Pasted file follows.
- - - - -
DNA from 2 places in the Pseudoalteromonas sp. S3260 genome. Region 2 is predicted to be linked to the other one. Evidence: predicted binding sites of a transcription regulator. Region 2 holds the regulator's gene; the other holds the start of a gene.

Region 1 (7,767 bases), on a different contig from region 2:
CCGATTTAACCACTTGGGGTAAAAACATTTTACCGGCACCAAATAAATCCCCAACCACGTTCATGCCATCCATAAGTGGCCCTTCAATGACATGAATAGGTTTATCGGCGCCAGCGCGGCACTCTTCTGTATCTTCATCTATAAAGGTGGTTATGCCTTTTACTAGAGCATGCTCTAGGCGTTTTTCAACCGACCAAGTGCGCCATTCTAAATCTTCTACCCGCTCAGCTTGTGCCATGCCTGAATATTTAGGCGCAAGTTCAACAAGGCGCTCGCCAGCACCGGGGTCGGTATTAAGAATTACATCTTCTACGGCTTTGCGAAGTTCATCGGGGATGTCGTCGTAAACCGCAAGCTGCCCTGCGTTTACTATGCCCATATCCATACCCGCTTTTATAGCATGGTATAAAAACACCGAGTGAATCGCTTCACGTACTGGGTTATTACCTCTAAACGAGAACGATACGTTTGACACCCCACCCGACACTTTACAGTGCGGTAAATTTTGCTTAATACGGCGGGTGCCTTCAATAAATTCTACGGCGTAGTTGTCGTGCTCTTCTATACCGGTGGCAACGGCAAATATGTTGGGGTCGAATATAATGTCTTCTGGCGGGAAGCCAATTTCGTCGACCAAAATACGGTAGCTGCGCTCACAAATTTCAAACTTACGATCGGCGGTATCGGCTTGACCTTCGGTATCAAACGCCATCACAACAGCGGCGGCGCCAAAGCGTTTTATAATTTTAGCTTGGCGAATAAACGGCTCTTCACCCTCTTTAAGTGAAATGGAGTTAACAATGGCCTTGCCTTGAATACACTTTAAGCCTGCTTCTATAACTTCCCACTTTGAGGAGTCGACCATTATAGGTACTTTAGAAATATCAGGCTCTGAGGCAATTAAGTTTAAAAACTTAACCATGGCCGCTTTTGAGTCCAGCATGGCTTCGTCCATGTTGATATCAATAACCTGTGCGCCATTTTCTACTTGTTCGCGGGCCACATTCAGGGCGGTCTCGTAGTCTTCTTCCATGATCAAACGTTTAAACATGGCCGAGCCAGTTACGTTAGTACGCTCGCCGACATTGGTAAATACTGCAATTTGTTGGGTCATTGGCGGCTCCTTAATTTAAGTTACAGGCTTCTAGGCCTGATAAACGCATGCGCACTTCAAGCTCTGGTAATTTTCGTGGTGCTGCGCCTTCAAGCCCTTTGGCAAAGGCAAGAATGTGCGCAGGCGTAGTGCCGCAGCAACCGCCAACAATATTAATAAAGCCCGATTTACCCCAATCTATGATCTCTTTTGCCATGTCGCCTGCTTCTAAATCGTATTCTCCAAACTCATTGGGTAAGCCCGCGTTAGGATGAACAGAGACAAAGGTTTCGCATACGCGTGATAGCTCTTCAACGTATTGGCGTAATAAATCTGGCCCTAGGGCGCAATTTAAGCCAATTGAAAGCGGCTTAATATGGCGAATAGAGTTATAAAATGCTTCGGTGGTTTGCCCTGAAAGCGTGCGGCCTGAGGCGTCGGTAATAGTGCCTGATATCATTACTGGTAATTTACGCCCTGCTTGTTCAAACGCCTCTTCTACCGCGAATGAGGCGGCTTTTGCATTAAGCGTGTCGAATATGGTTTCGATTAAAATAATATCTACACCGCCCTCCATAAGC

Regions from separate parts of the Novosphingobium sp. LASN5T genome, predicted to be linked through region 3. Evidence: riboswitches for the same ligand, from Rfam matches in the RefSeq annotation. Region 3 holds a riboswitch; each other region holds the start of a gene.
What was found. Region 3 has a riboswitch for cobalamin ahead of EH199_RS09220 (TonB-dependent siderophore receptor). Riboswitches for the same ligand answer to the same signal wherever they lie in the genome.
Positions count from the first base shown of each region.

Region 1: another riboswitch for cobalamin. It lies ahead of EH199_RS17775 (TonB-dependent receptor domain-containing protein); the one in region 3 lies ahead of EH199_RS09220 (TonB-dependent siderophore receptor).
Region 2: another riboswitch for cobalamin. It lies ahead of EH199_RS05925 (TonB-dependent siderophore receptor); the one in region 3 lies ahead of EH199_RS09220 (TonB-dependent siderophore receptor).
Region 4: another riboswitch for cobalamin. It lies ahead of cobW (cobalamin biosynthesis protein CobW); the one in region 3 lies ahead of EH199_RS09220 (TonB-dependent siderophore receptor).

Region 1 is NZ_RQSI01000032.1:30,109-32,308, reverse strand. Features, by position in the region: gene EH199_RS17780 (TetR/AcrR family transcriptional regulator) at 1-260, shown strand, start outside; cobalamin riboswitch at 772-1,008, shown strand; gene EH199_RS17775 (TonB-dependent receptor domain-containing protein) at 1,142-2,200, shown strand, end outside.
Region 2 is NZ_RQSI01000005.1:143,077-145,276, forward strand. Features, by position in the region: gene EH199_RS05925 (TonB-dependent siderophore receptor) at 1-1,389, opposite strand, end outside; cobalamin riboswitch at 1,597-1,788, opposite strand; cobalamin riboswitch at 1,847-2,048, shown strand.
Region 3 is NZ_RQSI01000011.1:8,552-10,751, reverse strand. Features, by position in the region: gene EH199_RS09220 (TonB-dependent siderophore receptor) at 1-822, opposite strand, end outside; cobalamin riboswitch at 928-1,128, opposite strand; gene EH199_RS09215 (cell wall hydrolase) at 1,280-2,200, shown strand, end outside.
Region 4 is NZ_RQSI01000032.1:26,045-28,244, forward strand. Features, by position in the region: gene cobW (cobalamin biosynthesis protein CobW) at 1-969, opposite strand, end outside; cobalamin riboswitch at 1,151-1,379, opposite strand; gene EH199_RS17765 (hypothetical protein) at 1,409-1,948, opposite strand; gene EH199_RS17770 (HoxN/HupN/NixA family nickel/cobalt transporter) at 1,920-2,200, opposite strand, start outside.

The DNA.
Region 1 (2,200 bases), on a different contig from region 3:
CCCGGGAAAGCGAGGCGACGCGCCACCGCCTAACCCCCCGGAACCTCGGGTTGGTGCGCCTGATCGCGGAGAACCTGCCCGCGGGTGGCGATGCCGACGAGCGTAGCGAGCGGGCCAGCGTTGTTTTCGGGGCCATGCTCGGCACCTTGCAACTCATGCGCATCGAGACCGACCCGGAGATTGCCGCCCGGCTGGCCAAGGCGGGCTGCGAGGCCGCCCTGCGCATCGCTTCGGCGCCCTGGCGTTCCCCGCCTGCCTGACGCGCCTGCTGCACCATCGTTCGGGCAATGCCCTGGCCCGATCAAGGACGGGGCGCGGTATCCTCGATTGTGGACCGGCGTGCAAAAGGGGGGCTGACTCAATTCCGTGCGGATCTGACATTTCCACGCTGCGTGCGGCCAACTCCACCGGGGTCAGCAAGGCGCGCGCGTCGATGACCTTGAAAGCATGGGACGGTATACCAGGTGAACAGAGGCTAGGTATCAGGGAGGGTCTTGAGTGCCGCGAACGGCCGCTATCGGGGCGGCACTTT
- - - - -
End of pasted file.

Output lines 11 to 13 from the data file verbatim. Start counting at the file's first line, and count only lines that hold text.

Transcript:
Region 2 is NZ_RQSI01000005.1:143,077-145,276, forward strand. Features, by position in the region: gene EH199_RS05925 (TonB-dependent siderophore receptor) at 1-1,389, opposite strand, end outside; cobalamin riboswitch at 1,597-1,788, opposite strand; cobalamin riboswitch at 1,847-2,048, shown strand.
Region 3 is NZ_RQSI01000011.1:8,552-10,751, reverse strand. Features, by position in the region: gene EH199_RS09220 (TonB-dependent siderophore receptor) at 1-822, opposite strand, end outside; cobalamin riboswitch at 928-1,128, opposite strand; gene EH199_RS09215 (cell wall hydrolase) at 1,280-2,200, shown strand, end outside.
Region 4 is NZ_RQSI01000032.1:26,045-28,244, forward strand. Features, by position in the region: gene cobW (cobalamin biosynthesis protein CobW) at 1-969, opposite strand, end outside; cobalamin riboswitch at 1,151-1,379, opposite strand; gene EH199_RS17765 (hypothetical protein) at 1,409-1,948, opposite strand; gene EH199_RS17770 (HoxN/HupN/NixA family nickel/cobalt transporter) at 1,920-2,200, opposite strand, start outside.